Zechariah Chapter 5 - King James Version of The Holy Bible
Hitherto we have seen visions of peace only, and all the words we have heard have been good words and comfortable words. But the pillar of cloud and fire has a black and dark side towards the Egyptians, as well as a bright and pleasant side towards Israel; so have Zechariah's visions; for God's prophets are not only his ambassadors, to treat of peace with the sons of peace, but heralds, to proclaim war against those that delight in war, and persist in their rebellion. In this chapter we have two visions, by which "the wrath of God is revealed from heaven against all ungodliness and unrighteousness of men.'' God will do great and kind things for his people, which the faithful sons of Zion shall rejoice in; but "let the sinners in Zion be afraid;'' for, I. God will reckon severely with those particular persons among them that are wicked and profane, and that hated to be reformed in these times of reformation; while God is showing kindness to the body of the nation, and loading that with his blessings, they and their families shall, notwithstanding that, lie under the curse, which the prophet sees in a flying roll (v. 1-4). II. If the body of the nation hereafter degenerate, and wickedness prevail among them, it shall be carried off and hurried away with a swift destruction, under the pressing weight of divine wrath, represented by a talent of lead upon the mouth of an ephah, carried upon the wing I know not where (v. 5–11).
We do not find that the prophet now needed to be awakened, as he did ch. 4:1. Being awakened then, he kept wakeful after; nay, now he needs not be so much as called to look about him, for of his own accord he turns and lifts up his eyes. This good men sometimes get by their infirmities, they make them the more careful and circumspect afterwards. Now observe,
I. What it was that the prophet saw; he looked up into the air, and behold a flying roll. A vast large scroll of parchment which had been rolled up, and is therefore called a roll, was now unrolled and expanded; this roll was flying upon the wings of the wind, carried swiftly through the air in open view, as an eagle that shoots down upon her prey; it was a roll, like Ezekiel's that was written within and without with lamentations, and mourning, and woe, Eze. 2:9, 10. As the command of the law is in writing, for certainty and perpetuity, so is the curse of the law; it writes bitter things against the sinner. "What I have written I have written and what is written remains.'' The angel, to engage the prophet's attention, and to raise in him a desire to have it explained, asks him what he sees? And he gives him this account of it: I see a flying roll, and as near as he can guess by his eye it is twenty cubits long (that is, ten yards) and ten cubits broad, that is, five yards. The scriptures of the Old Testament and the New are rolls, in which God has written to us the great things of his law and gospel. Christ is the Master of the rolls. They are large rolls, have much in them. They are flying rolls; the angel that had the everlasting gospel to preach flew in the midst of heaven, Rev. 14:6. God's word runs very swiftly, Ps. 147:15. Those that would be let into the meaning of these rolls must first tell what they see, must go as far as they can themselves. "What is written in the law? how readest thou? Tell me that, and then thou shalt be made to understand what thou readest.''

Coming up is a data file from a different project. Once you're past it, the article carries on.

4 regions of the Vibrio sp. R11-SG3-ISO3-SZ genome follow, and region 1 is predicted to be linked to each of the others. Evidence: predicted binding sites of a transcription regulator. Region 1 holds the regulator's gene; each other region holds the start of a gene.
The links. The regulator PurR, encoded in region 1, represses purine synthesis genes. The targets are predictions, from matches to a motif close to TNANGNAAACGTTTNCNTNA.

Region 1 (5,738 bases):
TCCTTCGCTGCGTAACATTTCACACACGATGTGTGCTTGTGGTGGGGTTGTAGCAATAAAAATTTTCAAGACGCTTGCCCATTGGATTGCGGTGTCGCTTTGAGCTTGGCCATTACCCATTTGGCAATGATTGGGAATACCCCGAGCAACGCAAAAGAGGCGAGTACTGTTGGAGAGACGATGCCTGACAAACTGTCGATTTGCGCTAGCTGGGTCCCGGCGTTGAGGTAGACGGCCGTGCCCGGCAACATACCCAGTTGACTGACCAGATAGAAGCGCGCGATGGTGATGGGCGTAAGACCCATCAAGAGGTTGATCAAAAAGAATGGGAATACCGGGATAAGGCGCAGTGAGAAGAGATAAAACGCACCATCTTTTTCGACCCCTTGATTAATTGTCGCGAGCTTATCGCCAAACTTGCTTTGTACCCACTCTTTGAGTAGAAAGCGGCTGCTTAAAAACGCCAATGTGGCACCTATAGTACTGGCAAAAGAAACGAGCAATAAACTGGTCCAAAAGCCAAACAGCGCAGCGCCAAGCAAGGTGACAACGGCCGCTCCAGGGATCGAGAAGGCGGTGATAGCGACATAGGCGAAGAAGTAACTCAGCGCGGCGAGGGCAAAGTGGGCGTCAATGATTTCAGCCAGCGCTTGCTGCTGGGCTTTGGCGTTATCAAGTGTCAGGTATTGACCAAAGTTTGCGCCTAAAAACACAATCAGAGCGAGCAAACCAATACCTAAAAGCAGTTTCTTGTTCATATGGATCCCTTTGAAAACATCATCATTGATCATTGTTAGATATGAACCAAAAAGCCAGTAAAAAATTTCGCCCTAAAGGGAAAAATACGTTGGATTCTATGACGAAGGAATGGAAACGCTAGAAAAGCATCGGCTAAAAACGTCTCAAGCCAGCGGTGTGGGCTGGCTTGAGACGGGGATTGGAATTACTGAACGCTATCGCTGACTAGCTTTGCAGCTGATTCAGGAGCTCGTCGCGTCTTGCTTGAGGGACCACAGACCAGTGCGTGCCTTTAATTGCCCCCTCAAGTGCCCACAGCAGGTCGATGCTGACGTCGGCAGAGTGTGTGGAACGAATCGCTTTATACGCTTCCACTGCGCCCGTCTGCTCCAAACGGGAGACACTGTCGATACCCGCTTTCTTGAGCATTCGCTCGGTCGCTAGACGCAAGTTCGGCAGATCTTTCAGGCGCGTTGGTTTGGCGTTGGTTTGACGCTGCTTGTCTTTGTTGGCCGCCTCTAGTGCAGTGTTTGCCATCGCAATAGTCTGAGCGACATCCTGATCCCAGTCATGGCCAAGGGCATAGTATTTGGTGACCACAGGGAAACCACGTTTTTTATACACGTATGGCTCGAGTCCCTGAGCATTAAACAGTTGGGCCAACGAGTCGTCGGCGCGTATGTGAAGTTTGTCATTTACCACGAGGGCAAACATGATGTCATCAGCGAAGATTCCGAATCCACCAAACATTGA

II. How it was expounded to him, 5:3,4. This flying roll is a curse; it contains a declaration of the righteous wrath of God against those sinners especially who by swearing affront God's majesty or by stealing invade their neighbour's property. Let every Israelite rejoice in the blessings of his country with trembling; for if he swear, if he steal, if he live in any course of sin, he shall see them with his eyes, but shall not have the comfort of them, for against him the curse has gone forth. If I be wicked, woe to me for all this. Now observe here,
1. The extent of this curse; the prophet sees it flying, but which way does it steer its course? It goes forth over the face of the whole earth, not only of the land of Israel, but the whole world; for those that have sinned against the law written in their hearts only shall by that law be judged, though they have not the book of the law. Note, All mankind are liable to the judgment of God; and, wherever sinners are, any where upon the face of the whole earth, the curse of God can and will find them out and seize them. Oh that we could with an eye of faith see the flying roll of God's curse hanging over the guilty world as a thick cloud, not only keeping off the sun-beams of God's favour from them, but big with thunders, lightnings, and storms, ready to destroy them! How welcome then would the tidings of a Saviour be, who came to redeem us from the curse of the law by being himself made a curse for us, and, like the prophet, eating this roll! The vast length and breadth of this roll intimate what a multitude of curses sinners lie exposed to. God will make their plagues wonderful, if they turn not.